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London In Flames As Riots Continue

We’re talking about the riots in London and beyond in the U.K. Why they’ve happened, what they’ve meant, what we’re seeing.

Firemen work in the area of Clapham in the aftermath left by riots in London. Several nights of rioting left trails of looted stores, wrecked cars and burned buildings across London and several other cities. (AP)

Firemen work in the area of Clapham in the aftermath left by riots in London. Several nights of rioting left trails of looted stores, wrecked cars and burned buildings across London and several other cities. (AP)

Four days and nights of riots in Britain have blasted stunning images out to the world.

Cities on fire. Whole London blocks ablaze. Looting and rampage that British police seemed powerless to stop.

Last night, quieter in London, but hot unrest in Manchester, Liverpool, Birmingham. It’s been the worst British rioting in a generation. And along with it, a hot debate: is this the angry rise of the underclass, battered by government austerity measures, joblessness, hopelessness?

Or is this simple criminality, as the British prime minister declares?

This hour On Point: the message in the London riots.

-Tom Ashbrook

Towards the end of the hour, we’ll talk with New York Times reporter Steven Greenhouse about the Verizon strike.

Guests

John Burns, London bureau chief for the New York Times.

Bim Adewunmi, freelance journalist.

Laurie Penny, blogger at Penny Red

Map of U.K. Riots
View Map of U.K. Riots in a larger map

From Tom’s Reading List

The Wall Street Journal: “The strife also moved beyond London: In Birmingham, the U.K.’s second-largest city, police said they made a number of arrests after several shops in the city center were attacked, with some windows smashed and property stolen. In the northern city of Liverpool there were several criminal incidents, including some cars being set alight, a police woman said. Reports said the chaos spread to the western city of Bristol.”

The New York Times: “Prime Minister David Cameron pledged on Tuesday to flood the streets of London with 10,000 extra police officers and said Parliament would be recalled in emergency session after rioting and looting spread across and beyond London for a third night in what the police called the worst unrest in memory. ”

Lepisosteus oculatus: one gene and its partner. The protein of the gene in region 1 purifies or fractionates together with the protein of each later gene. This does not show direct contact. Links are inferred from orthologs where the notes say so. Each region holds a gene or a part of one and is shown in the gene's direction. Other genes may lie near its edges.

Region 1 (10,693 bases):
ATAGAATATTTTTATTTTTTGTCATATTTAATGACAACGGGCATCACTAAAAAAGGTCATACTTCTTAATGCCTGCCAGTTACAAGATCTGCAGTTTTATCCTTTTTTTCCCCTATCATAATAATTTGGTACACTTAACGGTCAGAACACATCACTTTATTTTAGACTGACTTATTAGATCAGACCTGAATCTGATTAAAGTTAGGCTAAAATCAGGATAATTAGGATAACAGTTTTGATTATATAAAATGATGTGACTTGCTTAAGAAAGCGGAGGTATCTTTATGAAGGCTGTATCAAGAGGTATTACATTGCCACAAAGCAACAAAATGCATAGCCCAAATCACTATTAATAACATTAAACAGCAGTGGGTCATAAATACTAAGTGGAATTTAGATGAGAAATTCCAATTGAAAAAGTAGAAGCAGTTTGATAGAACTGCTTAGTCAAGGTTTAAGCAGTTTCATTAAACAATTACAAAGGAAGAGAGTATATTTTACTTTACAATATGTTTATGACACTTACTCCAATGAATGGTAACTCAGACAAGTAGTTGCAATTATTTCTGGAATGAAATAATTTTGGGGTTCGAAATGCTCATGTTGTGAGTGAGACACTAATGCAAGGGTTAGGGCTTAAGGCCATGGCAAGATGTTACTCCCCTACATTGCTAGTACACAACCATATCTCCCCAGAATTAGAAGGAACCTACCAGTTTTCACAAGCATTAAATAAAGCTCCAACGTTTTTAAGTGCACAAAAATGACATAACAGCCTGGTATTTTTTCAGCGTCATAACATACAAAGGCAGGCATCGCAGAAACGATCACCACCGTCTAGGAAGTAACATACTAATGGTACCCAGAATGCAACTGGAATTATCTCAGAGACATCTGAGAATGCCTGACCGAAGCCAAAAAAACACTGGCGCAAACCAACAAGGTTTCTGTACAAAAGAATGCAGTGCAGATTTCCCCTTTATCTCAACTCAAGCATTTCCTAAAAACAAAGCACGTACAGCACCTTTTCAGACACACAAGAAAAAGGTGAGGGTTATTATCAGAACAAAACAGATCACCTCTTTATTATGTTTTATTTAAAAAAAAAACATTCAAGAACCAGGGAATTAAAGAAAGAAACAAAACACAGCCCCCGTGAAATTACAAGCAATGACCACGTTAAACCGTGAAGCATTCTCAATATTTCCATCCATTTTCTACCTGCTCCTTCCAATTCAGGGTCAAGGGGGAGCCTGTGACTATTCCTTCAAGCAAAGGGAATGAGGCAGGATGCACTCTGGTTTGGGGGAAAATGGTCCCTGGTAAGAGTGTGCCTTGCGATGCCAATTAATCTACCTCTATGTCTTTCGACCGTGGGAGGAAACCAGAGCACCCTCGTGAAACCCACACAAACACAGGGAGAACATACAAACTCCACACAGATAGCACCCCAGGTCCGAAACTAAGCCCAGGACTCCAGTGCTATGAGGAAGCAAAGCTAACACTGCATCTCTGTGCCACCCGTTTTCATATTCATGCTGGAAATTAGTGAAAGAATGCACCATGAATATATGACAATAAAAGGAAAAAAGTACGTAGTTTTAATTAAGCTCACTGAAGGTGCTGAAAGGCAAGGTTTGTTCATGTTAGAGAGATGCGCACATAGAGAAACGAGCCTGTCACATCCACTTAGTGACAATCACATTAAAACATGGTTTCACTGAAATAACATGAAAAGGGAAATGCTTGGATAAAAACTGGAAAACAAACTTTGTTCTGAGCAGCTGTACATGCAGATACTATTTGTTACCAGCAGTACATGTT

The Guardian: “The maker of the BlackBerry, Research in Motion, said on Monday night that it would co-operate with a police investigation into claims that its popular BlackBerry Messenger service played a key role in organising the London riots.”

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  • Alangignoux

    So sad, there are Arab youth who are dying for a better life with freedom and dignity while our kids steal trainers and plasma TV’s, it is the politically correct, “Me” generation who have decided to take advantage of low morale in the police force in order to gain, “Respect” unfortunately, they have no respect. Don’t be fooled, there were no political overtones as most of the teenagers did not know who the Prime Minister of the day was.

    • Dave

      I’m not sure what you mean by “politically correct”. Maybe I’m old, but I remember when “politically correct” was a phrase used to discredit public civility.

    • Cory

      Too easy to dismiss this all as Hooliganism.  Any group of humans contains some idiots.  I would expect uprisings to look a little different in the materialistic capitalist west than I would in the dirt poor fundamentalist authoritarian mid east.

      • http://www.richardsnotes.org Richard

        Well, I’ll take the easy way out then: It’s hooliganism fueled by social networking with an underpinning of unemployment frustration and a dose of professional victimhood.

        No doubt this is going to be happening more in the west now but to me it looks more like a dare for bored teens than a focused cause.

        • Cory

          I can’t really argue with you beyond saying “we’ll see”.  When I look at the site map, the scale of the events strikes me as being more serious than hooliganism.

          • http://www.richardsnotes.org Richard

            Social networking allows hooliganism to scale up fast.

          • http://www.richardsnotes.org Richard